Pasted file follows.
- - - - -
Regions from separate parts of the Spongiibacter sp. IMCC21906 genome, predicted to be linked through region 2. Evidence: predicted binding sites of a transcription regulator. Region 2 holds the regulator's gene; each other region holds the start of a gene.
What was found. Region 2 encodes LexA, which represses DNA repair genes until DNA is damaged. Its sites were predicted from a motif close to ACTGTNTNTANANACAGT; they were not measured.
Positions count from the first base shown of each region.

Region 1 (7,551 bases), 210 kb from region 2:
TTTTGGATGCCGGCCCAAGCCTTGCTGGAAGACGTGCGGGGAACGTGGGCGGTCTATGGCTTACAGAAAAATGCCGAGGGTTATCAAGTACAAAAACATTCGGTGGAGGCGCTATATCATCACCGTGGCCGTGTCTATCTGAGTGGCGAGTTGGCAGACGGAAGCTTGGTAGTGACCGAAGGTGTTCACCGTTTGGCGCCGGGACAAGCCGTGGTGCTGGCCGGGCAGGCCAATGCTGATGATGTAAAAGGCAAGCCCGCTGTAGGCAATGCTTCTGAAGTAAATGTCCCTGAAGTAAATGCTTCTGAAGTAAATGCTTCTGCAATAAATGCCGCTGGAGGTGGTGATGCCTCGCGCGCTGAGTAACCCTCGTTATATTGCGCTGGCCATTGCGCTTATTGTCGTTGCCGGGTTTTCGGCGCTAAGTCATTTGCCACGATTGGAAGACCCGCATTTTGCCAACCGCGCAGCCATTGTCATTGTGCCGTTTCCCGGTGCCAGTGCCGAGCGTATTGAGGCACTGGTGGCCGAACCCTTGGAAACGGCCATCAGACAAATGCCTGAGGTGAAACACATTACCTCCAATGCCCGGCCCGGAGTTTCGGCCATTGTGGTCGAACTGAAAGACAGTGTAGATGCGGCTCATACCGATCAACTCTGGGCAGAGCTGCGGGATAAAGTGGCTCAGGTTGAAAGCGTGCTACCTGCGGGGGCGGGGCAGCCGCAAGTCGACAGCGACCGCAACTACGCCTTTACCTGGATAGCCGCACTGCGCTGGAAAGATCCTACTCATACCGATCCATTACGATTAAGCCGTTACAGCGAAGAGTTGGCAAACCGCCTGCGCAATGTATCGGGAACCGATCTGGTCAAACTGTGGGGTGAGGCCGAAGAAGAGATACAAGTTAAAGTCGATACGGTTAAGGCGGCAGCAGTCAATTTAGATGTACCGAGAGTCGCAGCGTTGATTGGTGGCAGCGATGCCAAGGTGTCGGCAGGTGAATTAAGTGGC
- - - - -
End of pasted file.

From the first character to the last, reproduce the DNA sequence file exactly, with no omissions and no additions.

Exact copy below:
Regions from separate parts of the Spongiibacter sp. IMCC21906 genome, predicted to be linked through region 2. Evidence: predicted binding sites of a transcription regulator. Region 2 holds the regulator's gene; each other region holds the start of a gene.
What was found. Region 2 encodes LexA, which represses DNA repair genes until DNA is damaged. Its sites were predicted from a motif close to ACTGTNTNTANANACAGT; they were not measured.
Positions count from the first base shown of each region.

Region 1 (7,551 bases), 210 kb from region 2:
TTTTGGATGCCGGCCCAAGCCTTGCTGGAAGACGTGCGGGGAACGTGGGCGGTCTATGGCTTACAGAAAAATGCCGAGGGTTATCAAGTACAAAAACATTCGGTGGAGGCGCTATATCATCACCGTGGCCGTGTCTATCTGAGTGGCGAGTTGGCAGACGGAAGCTTGGTAGTGACCGAAGGTGTTCACCGTTTGGCGCCGGGACAAGCCGTGGTGCTGGCCGGGCAGGCCAATGCTGATGATGTAAAAGGCAAGCCCGCTGTAGGCAATGCTTCTGAAGTAAATGTCCCTGAAGTAAATGCTTCTGAAGTAAATGCTTCTGCAATAAATGCCGCTGGAGGTGGTGATGCCTCGCGCGCTGAGTAACCCTCGTTATATTGCGCTGGCCATTGCGCTTATTGTCGTTGCCGGGTTTTCGGCGCTAAGTCATTTGCCACGATTGGAAGACCCGCATTTTGCCAACCGCGCAGCCATTGTCATTGTGCCGTTTCCCGGTGCCAGTGCCGAGCGTATTGAGGCACTGGTGGCCGAACCCTTGGAAACGGCCATCAGACAAATGCCTGAGGTGAAACACATTACCTCCAATGCCCGGCCCGGAGTTTCGGCCATTGTGGTCGAACTGAAAGACAGTGTAGATGCGGCTCATACCGATCAACTCTGGGCAGAGCTGCGGGATAAAGTGGCTCAGGTTGAAAGCGTGCTACCTGCGGGGGCGGGGCAGCCGCAAGTCGACAGCGACCGCAACTACGCCTTTACCTGGATAGCCGCACTGCGCTGGAAAGATCCTACTCATACCGATCCATTACGATTAAGCCGTTACAGCGAAGAGTTGGCAAACCGCCTGCGCAATGTATCGGGAACCGATCTGGTCAAACTGTGGGGTGAGGCCGAAGAAGAGATACAAGTTAAAGTCGATACGGTTAAGGCGGCAGCAGTCAATTTAGATGTACCGAGAGTCGCAGCGTTGATTGGTGGCAGCGATGCCAAGGTGTCGGCAGGTGAATTAAGTGGC